Recent findings from broadband research consultancy The Diffusion Group (TDG) suggest that the appeal of widget-enabled TV and video systems will be far greater than many expect. As well, the range of widget-based applications demanded by consumers will quickly eclipse the basic 'information push’ apps to be featured on the first wave of widget-enabled TVs and video platforms.
“TDG strongly believes that the introduction of widget-based apps into the TV environment will be the tipping point for Internet-enabled TV,” noted Michael Greeson, president of TDG. In support of this argument, TDG points to data collected during a January 2009 survey of adult broadband users in the U.S., which quantified an unusually high value perception of TV-based widgets.
According to TDG’s research, 76 per cent of consumers believe having a widget toolbar on their primary TV would be valuable (48 per cent “somewhat valuable” and 28 per cent “extremely valuable”) with only 13 per cent being neutral and 11 per cent negative. “Rarely in quantitative consumer research does a new feature or application receive such overwhelming support,” notes Greeson. “The widget concept is something consumers seem to understand – they just get it.”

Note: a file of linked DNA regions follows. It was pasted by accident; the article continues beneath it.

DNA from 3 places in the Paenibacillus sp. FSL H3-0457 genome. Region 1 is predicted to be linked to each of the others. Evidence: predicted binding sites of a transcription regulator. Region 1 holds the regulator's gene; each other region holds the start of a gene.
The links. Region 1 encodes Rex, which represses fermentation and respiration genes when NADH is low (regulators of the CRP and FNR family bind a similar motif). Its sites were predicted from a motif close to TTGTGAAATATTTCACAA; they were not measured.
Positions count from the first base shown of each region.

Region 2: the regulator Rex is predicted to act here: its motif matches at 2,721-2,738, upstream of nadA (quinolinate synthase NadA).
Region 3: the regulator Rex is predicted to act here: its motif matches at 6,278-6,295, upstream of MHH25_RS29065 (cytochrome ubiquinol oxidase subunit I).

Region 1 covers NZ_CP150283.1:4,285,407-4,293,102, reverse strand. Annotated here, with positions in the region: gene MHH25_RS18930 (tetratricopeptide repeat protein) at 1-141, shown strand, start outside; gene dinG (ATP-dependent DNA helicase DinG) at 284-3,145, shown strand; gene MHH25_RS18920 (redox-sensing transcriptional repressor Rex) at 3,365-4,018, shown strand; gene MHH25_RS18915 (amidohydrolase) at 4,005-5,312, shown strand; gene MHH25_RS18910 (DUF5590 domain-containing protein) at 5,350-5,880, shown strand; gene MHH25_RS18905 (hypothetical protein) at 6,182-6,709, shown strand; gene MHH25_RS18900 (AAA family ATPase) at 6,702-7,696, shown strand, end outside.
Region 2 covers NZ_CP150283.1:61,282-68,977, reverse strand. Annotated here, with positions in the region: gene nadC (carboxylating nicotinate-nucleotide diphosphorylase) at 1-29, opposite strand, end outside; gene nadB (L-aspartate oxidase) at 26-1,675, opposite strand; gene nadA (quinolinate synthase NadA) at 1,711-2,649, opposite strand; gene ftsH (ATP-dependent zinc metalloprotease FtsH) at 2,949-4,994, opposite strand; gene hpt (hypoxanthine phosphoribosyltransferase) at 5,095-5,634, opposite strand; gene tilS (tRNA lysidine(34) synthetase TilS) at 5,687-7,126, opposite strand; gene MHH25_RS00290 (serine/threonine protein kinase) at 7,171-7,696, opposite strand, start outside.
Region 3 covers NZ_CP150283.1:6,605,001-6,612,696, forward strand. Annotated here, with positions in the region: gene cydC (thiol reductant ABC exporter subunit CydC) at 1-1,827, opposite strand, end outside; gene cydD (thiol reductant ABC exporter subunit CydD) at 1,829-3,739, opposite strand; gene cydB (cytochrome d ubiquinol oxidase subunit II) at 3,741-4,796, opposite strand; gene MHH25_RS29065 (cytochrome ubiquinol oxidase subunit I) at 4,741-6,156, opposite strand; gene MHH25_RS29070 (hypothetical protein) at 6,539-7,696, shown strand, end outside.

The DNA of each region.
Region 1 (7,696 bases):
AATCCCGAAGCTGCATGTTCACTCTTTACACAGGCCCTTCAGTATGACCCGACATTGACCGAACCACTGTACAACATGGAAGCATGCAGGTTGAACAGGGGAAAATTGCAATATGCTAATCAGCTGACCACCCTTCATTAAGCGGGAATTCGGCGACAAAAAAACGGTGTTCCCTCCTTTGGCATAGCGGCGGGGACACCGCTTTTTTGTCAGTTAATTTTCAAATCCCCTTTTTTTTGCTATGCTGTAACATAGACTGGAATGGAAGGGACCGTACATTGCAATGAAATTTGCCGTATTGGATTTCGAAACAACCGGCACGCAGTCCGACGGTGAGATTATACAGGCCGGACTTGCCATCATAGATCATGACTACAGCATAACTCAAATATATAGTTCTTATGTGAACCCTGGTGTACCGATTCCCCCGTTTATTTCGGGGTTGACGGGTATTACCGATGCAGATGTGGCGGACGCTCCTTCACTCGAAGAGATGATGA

Greeson warns that CE OEMs and service providers must make certain that their platforms can handle rapidly evolving usage scenarios. If Apple’s widget experience is any indication, the number and variety of TV-based widgets will expand rapidly and in many cases outstrip the ability of low-end hardware to support these applications. Should this happen, notes Greeson, firmware upgrades won’t matter because the hardware is what defines the headroom and sets the ceiling. “Future proofing Internet-enabled video platforms is critical – OEMs and operators must think beyond supporting the first round of applications and consider what will comes next, because ‘next’ will be here within months, not years.”
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